"I know it's been hard for you, having to pretend," Annie (Nora Zehetner), Glenn's wife, tells him once Eunice has left. "It will get easier once everyone knows."
Building Project Mercury: Test flight photos of NASA's first spaceship
At the Mercury Control Center the next day, flight controller Glynn Lunney (Jackson Pace) comes rushing in through the doors. "I just got a stack for press credentials. Three hundred of them. Kennedy is putting the launch on national TV live," he tells Gilruth, Kraft, Shepard, Glenn and Grissom. "Has everybody in DC lost their goddamn minds?"
"It is the only choice," says Kraft. "We live in an open society with a free press. We have to walk that walk now more than ever. This fight with the Soviets is about more than just science and bombs..."
"...It is a war of ideas, sure," Lunney interrupts. "Here's an idea for you. We have no idea how many cosmonauts the Russians killed before they sent Gagarin back alive." Kraft rebuts, saying they are better than the Russians and he knows they are ready.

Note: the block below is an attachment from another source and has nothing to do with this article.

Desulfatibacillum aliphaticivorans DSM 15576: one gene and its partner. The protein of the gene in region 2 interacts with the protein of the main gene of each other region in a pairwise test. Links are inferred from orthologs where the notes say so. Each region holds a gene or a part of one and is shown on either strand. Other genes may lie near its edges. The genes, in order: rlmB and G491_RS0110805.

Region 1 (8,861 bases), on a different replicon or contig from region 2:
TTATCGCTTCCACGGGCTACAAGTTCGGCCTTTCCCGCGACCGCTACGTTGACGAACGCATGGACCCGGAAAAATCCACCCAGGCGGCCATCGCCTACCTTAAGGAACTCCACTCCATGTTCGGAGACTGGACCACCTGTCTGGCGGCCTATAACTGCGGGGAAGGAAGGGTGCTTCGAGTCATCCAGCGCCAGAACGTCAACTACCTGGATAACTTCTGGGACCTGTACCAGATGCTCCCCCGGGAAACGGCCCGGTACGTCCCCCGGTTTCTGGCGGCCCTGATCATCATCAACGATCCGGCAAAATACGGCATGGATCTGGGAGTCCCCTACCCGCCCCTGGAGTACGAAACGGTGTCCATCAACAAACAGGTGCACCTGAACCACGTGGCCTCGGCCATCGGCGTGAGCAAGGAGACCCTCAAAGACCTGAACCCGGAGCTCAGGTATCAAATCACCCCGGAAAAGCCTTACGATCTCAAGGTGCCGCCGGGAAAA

"I sure hope you're right, because if not, we're about to throw Al the most expensive funeral in the history of TV," Lunney says, as he turns to walk out of the room.
Taking the talk of his possible death in stride, Shepard remarks, "Well, I guess Kennedy's nuts are growing pretty damn fast after all."
At a press conference, Schirra, Slayton, Cooper and Carpenter are fielding questions about who is going to be the first to launch. A reporter then asks what they think about sending a woman into outer space. Schirra volunteers Cooper to answer. "We sent up a chimp, didn't we? May as well send up a lady someday," Cooper jokes. "The only problem is the spacesuit makes you look kind of plump, and we all know the gals aren't going to like that."
At the Coopers' home, Trudy and her two young daughters are watching the event on TV. Initially happy to see her husband, Trudy reacts solemnly to his remarks. After the broadcast ends, Cooper tries calling home but Trudy does not answer.
In his hotel room, Shepard discusses the worsening weather with his wife, Louise (Shannon Lucio), who he teases about being married to a soon-to-be national hero. "Once you're announced, I will have to share you with the whole world," she says, before reminiscing about how they first met at a dance. "You just walked up to me and started talking like you were my date. I never had anyone pay attention to me like that."
In another hotel room, Gilruth is listening to the radio and TV about the spectators who are lining up to see the launch the next day. A representative of the Florida Growers Association delivers a small orange tree. (The card reads, "We know you ORANGE going to let us down!")
At the control center, Hutmacher and Lunney are monitoring storms "up and down the coast."